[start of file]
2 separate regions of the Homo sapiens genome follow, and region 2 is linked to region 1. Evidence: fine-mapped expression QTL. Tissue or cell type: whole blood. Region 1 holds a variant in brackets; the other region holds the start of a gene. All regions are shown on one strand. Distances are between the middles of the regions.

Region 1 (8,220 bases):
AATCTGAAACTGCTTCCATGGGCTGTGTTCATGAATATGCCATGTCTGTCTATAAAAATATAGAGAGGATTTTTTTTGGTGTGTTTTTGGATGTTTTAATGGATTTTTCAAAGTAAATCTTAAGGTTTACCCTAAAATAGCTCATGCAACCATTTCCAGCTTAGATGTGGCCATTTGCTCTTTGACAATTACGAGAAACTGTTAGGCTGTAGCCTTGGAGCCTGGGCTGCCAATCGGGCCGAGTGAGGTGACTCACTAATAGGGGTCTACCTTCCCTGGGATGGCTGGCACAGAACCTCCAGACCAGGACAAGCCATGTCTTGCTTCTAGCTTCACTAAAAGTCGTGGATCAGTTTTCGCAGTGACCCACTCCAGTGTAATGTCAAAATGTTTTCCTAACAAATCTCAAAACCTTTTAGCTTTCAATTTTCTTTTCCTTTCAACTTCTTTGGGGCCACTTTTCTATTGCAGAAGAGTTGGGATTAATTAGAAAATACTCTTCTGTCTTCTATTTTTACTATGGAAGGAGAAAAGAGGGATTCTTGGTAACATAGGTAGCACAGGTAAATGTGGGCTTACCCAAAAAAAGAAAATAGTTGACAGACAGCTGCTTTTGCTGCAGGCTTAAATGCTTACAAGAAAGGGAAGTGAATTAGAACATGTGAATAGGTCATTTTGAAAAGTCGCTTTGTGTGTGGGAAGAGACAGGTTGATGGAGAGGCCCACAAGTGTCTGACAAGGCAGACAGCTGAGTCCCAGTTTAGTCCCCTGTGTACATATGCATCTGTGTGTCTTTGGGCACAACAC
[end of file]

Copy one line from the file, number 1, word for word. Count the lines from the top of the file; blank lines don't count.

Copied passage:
2 separate regions of the Homo sapiens genome follow, and region 2 is linked to region 1. Evidence: fine-mapped expression QTL. Tissue or cell type: whole blood. Region 1 holds a variant in brackets; the other region holds the start of a gene. All regions are shown on one strand. Distances are between the middles of the regions.